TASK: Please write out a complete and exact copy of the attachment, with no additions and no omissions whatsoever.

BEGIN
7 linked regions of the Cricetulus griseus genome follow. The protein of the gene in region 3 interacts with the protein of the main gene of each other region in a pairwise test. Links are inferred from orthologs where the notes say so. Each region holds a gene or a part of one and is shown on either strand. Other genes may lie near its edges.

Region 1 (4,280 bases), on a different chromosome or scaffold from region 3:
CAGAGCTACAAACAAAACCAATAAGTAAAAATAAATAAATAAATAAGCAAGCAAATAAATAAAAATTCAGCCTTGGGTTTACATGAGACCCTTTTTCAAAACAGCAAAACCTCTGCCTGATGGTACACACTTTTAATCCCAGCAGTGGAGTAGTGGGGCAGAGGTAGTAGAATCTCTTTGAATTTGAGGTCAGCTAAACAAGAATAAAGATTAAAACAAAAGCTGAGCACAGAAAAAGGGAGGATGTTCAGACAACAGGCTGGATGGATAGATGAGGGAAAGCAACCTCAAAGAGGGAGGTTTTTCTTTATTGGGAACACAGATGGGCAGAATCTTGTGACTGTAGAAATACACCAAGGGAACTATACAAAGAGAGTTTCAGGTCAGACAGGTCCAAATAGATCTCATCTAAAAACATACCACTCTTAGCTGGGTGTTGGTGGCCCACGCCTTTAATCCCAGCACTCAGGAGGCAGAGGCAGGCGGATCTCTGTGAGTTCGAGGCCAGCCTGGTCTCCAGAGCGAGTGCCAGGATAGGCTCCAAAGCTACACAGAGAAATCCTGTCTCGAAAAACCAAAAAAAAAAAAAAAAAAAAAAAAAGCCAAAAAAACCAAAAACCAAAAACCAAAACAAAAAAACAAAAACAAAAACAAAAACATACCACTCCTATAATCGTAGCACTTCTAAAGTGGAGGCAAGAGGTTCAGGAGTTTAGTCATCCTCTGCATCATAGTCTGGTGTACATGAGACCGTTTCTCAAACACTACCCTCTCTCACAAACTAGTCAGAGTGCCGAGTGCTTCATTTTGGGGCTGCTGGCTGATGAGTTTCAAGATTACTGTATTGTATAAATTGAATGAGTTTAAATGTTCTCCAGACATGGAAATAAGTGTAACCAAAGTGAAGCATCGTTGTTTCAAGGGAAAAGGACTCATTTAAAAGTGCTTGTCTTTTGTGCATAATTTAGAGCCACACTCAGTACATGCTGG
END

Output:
7 linked regions of the Cricetulus griseus genome follow. The protein of the gene in region 3 interacts with the protein of the main gene of each other region in a pairwise test. Links are inferred from orthologs where the notes say so. Each region holds a gene or a part of one and is shown on either strand. Other genes may lie near its edges.

Region 1 (4,280 bases), on a different chromosome or scaffold from region 3:
CAGAGCTACAAACAAAACCAATAAGTAAAAATAAATAAATAAATAAGCAAGCAAATAAATAAAAATTCAGCCTTGGGTTTACATGAGACCCTTTTTCAAAACAGCAAAACCTCTGCCTGATGGTACACACTTTTAATCCCAGCAGTGGAGTAGTGGGGCAGAGGTAGTAGAATCTCTTTGAATTTGAGGTCAGCTAAACAAGAATAAAGATTAAAACAAAAGCTGAGCACAGAAAAAGGGAGGATGTTCAGACAACAGGCTGGATGGATAGATGAGGGAAAGCAACCTCAAAGAGGGAGGTTTTTCTTTATTGGGAACACAGATGGGCAGAATCTTGTGACTGTAGAAATACACCAAGGGAACTATACAAAGAGAGTTTCAGGTCAGACAGGTCCAAATAGATCTCATCTAAAAACATACCACTCTTAGCTGGGTGTTGGTGGCCCACGCCTTTAATCCCAGCACTCAGGAGGCAGAGGCAGGCGGATCTCTGTGAGTTCGAGGCCAGCCTGGTCTCCAGAGCGAGTGCCAGGATAGGCTCCAAAGCTACACAGAGAAATCCTGTCTCGAAAAACCAAAAAAAAAAAAAAAAAAAAAAAAAGCCAAAAAAACCAAAAACCAAAAACCAAAACAAAAAAACAAAAACAAAAACAAAAACATACCACTCCTATAATCGTAGCACTTCTAAAGTGGAGGCAAGAGGTTCAGGAGTTTAGTCATCCTCTGCATCATAGTCTGGTGTACATGAGACCGTTTCTCAAACACTACCCTCTCTCACAAACTAGTCAGAGTGCCGAGTGCTTCATTTTGGGGCTGCTGGCTGATGAGTTTCAAGATTACTGTATTGTATAAATTGAATGAGTTTAAATGTTCTCCAGACATGGAAATAAGTGTAACCAAAGTGAAGCATCGTTGTTTCAAGGGAAAAGGACTCATTTAAAAGTGCTTGTCTTTTGTGCATAATTTAGAGCCACACTCAGTACATGCTGG